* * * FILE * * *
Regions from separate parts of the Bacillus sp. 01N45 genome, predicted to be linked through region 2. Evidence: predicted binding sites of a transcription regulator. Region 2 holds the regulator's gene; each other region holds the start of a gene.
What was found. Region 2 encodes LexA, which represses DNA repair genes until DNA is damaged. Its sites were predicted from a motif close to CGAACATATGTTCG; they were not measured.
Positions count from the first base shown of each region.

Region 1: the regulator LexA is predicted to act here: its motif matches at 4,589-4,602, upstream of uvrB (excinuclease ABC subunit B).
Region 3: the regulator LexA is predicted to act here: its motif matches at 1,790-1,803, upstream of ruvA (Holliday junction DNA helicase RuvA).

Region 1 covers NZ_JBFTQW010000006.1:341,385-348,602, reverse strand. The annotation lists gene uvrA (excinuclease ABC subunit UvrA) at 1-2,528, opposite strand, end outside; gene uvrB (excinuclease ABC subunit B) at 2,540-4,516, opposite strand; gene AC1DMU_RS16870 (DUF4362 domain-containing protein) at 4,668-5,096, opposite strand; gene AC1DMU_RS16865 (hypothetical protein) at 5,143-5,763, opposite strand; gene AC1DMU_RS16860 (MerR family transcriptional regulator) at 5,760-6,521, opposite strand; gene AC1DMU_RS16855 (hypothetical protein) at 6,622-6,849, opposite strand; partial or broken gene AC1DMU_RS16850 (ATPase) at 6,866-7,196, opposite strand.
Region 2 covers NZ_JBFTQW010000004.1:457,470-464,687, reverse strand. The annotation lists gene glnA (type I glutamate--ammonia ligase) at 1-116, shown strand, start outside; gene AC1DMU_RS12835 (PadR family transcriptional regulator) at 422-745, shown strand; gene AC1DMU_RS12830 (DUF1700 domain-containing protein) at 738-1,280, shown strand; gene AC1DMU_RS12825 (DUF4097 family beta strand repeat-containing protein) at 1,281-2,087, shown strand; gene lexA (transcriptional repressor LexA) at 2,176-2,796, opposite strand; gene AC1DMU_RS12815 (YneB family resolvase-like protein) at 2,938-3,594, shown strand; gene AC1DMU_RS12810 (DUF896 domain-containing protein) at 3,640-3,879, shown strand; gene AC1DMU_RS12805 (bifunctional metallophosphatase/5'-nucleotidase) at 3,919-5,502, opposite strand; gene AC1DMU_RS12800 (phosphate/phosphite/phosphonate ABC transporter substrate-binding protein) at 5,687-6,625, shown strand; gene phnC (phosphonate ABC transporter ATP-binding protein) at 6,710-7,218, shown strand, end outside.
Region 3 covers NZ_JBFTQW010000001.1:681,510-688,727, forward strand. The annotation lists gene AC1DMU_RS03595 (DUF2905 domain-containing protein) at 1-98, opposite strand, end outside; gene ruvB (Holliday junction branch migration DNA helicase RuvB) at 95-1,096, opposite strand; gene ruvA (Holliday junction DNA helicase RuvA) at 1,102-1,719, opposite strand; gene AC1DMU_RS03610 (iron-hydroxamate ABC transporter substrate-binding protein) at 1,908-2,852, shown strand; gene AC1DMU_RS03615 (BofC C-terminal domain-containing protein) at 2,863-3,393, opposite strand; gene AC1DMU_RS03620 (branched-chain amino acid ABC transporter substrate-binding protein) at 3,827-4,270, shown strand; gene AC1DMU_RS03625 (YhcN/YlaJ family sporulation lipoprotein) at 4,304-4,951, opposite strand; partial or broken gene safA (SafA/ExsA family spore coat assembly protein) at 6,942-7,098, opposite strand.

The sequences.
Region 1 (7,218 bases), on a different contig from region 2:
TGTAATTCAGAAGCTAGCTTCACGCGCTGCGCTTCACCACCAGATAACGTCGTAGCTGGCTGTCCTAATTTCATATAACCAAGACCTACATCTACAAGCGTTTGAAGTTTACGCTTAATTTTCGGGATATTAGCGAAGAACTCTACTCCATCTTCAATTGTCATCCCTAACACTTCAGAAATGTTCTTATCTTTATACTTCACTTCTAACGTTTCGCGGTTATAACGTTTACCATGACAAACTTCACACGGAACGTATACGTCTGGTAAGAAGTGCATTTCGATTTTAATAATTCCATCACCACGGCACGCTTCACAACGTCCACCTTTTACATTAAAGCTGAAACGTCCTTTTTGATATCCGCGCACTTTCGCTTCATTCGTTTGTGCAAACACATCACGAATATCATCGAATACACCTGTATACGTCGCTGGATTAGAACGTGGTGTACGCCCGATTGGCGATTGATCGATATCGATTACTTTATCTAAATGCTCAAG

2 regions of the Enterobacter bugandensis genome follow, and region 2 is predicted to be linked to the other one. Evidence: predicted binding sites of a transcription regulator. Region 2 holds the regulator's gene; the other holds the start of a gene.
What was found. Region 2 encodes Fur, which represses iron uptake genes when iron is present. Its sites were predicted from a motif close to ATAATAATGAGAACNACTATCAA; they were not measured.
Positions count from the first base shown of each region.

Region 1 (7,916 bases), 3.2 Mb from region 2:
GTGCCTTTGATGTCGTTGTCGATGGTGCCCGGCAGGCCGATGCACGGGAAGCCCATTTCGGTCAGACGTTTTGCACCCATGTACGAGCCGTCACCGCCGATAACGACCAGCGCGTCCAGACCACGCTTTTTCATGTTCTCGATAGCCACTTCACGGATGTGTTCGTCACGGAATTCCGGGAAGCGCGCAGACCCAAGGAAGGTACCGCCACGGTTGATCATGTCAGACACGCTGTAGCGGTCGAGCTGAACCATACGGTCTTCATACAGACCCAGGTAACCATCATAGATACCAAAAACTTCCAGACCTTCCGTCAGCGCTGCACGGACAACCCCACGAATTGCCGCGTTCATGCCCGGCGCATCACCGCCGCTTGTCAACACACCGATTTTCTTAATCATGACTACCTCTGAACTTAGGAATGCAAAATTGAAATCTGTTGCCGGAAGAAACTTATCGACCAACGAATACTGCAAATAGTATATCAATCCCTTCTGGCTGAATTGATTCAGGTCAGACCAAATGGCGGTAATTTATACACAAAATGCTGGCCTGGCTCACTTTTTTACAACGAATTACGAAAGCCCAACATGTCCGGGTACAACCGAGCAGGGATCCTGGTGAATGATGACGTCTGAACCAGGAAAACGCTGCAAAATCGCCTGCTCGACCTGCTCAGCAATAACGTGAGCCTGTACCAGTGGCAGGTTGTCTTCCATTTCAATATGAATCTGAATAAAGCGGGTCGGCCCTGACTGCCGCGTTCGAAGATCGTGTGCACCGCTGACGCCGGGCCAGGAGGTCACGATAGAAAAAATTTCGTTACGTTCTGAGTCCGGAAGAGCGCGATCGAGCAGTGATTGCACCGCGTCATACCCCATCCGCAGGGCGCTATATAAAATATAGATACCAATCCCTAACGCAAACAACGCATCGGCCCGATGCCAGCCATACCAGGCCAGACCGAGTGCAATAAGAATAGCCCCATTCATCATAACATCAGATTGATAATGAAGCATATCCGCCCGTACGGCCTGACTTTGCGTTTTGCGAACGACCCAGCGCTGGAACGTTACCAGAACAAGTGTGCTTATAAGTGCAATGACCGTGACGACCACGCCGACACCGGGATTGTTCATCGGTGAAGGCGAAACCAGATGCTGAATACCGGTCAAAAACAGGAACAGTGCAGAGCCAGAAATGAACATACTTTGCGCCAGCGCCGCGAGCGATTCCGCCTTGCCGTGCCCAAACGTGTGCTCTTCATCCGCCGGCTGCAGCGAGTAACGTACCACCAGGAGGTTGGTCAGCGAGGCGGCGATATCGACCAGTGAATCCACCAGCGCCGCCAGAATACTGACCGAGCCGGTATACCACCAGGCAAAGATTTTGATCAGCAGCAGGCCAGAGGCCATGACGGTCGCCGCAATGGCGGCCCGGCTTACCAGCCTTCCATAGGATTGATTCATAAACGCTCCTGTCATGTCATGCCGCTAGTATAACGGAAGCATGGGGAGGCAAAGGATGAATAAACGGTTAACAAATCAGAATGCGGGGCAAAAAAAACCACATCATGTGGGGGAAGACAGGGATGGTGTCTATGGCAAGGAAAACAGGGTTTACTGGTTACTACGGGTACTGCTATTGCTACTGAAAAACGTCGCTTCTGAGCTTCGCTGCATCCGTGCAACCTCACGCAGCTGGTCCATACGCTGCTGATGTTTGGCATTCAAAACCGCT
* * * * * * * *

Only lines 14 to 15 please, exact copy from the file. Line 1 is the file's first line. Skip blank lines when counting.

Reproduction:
Positions count from the first base shown of each region.

Region 1 (7,916 bases), 3.2 Mb from region 2: